Morry said that the flag didn’t receive widespread use, and rather was flown at special events, like the opening of the Rundel Public Library in 1936.

“There weren’t a lot of Rochesterians with this flag hanging off of their homes or anything like that,” Morry said.

The flag would remain fairly dormant, and then the introduction of the Flower City flag in 1979 made the crane flag “fade into the public memory.”

The design

Morry calls it a very complicated design, and each color and design has its own symbolism, whether ascribed by the creators, or has its meaning steeped in heraldry — the Medieval system of coat of arms, flags, and iconography — or has a singular connection to something in Rochester.

“There’s a lot of things going on with the flag,” she said.

The colors

  • Blue: represents the city’s water and electric power from the Genesee River and Lake Ontario
  • White: represents the city’s cleanliness
  • Gold: represents financial strength and prosperity

The symbols

  • In the center is a coat arms, which Morry says possibly dates back to 1558 and Rochester family coat of arms in Essex
  • The crane on top of the crest represents vigilance
  • The three crescent moons represents fertility and prosperity
  • The black bar is a symbol of knighthood

All of these symbols are ancient in origin and many of them, the crane, for example, has little connection to Rochester, and rather stems from this Medieval system.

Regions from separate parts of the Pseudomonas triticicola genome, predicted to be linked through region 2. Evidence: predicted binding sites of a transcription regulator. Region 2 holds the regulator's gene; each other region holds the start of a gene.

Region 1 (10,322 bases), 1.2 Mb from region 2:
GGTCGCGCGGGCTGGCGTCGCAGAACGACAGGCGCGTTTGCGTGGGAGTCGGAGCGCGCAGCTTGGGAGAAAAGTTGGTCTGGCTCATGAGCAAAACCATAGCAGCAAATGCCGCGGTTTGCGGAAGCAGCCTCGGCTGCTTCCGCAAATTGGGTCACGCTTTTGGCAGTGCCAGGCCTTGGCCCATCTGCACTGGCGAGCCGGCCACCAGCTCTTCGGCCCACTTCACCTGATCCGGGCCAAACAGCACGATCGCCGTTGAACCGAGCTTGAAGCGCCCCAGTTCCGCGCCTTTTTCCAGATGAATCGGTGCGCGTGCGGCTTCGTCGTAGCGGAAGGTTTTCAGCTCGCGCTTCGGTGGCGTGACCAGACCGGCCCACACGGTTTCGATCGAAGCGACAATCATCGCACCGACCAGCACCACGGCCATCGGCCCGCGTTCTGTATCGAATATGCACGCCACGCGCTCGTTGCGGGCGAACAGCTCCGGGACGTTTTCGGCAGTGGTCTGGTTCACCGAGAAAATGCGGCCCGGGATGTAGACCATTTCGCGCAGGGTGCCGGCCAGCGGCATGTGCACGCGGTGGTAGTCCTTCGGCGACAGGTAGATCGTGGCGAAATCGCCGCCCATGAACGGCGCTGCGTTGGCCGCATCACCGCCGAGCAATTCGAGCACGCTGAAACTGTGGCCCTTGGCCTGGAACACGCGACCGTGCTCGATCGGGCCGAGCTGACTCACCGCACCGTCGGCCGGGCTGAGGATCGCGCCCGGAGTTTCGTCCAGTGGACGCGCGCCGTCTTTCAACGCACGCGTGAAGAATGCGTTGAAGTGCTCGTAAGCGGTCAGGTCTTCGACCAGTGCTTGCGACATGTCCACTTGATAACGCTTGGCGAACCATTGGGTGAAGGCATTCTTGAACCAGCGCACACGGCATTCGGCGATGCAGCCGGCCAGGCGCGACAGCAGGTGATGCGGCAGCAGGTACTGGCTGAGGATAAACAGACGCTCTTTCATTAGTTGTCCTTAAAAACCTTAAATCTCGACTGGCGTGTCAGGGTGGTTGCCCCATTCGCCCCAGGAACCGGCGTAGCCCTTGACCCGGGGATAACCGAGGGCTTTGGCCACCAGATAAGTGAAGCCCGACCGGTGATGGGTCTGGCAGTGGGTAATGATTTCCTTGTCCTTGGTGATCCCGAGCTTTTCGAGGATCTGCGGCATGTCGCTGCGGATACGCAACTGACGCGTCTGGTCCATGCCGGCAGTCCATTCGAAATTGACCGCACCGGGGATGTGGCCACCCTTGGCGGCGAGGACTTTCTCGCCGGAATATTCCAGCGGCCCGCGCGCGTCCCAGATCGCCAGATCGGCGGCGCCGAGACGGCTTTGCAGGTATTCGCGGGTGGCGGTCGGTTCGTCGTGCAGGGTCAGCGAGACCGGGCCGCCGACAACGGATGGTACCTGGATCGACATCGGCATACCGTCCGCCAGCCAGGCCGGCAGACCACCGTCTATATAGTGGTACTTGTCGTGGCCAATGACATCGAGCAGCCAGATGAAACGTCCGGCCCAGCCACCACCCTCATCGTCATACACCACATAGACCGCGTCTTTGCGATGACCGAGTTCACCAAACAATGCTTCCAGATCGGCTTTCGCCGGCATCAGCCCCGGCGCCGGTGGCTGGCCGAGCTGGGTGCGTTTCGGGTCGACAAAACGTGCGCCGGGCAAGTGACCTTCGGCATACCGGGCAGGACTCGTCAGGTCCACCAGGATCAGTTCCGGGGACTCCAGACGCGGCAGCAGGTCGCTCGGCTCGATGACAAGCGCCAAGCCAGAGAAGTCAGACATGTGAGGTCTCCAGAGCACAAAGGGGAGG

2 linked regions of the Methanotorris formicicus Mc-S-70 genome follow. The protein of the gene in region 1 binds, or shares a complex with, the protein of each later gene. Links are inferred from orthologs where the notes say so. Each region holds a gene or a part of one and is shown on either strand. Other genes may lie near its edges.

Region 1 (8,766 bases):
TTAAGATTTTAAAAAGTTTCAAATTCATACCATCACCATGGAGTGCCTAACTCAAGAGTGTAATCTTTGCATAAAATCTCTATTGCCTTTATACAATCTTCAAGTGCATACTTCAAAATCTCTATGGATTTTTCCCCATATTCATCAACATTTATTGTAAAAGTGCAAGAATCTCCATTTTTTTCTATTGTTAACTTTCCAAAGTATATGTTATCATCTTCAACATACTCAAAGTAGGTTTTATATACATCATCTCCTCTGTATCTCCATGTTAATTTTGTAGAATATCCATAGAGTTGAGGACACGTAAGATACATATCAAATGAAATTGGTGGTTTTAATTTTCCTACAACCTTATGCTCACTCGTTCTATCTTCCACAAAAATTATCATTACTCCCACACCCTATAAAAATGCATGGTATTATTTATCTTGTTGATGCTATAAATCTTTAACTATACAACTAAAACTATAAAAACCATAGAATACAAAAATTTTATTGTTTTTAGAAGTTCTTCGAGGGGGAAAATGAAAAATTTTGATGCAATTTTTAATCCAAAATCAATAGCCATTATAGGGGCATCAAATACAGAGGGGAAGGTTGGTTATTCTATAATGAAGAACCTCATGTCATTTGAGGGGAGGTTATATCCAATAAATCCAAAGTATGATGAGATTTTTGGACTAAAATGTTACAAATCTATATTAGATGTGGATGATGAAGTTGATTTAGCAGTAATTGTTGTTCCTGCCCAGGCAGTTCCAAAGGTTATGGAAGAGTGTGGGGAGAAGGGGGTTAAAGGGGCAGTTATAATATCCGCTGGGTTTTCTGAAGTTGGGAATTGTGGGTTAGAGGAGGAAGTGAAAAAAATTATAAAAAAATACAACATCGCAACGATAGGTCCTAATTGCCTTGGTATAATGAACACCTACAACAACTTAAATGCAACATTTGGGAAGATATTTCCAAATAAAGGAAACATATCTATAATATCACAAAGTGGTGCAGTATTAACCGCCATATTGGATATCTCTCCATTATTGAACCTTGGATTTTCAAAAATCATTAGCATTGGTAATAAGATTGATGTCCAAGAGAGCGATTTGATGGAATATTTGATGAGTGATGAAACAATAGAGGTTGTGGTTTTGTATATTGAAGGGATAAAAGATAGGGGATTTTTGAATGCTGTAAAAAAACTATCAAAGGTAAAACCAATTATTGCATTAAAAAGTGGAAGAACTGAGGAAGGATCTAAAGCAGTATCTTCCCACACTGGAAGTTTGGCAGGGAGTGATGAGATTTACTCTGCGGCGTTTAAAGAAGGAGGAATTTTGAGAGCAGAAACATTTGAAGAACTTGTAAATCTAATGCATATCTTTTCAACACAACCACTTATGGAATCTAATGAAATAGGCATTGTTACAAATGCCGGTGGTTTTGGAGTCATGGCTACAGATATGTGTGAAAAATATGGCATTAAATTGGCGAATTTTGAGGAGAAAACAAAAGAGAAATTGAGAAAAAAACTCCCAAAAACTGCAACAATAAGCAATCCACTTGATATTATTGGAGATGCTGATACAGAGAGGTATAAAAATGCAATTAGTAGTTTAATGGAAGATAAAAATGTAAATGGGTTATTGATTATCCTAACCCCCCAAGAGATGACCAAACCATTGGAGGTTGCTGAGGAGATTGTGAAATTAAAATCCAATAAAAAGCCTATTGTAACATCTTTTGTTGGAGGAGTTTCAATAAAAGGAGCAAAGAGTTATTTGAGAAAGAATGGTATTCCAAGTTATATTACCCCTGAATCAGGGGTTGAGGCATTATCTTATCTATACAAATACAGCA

So, it maybe reasonable to conclude that the reason this flag faded — figuratively and literally — is its lack of connection to Rochester…

Which in contrast, makes the current logo and flag a symbol of connection and pride.

The Flower City logo and flag

“The Flower City logo and flag started really being used predominately in the 80s by Major (Thomas) Ryan, and now it’s ubiquitous throughout City government,” said Roj. “It is, in essence, the symbol of our City.”

Standing just outside City Hall where the interview with Roj took place, that fact is proven true again and again, all within a stone’s throw. The bright blue pride flies high, the symbol is on City Hall’s doors, on the parking garage across the street, and on multiple City garbage cans.

Roj says that the designer of the flag is not officially known, but the design incorporates the dual “flower/flour city” history of Rochester. It combines the water powered mill stones on the Erie Canal, with the flowers of the City, including the Lilac Festival.

So all this begs the question…

Why is it still our “official” flag?

“We’re already doing it in practice,” Roj said, addressing the fact that the Flower City flag is “for all intents and purposes the official flag.”

Roj did however quickly said in the interview that it is indeed trademarked by the City. While he says that their enforcement of the trademark is usually lax, they do occasionally have to defend it.

He added that the City itself isn’t tackling the issue because “there are bigger fish to fry,” but said that if any City Councilmember introduced legislation to officially make the change, City Hall would be supportive of it.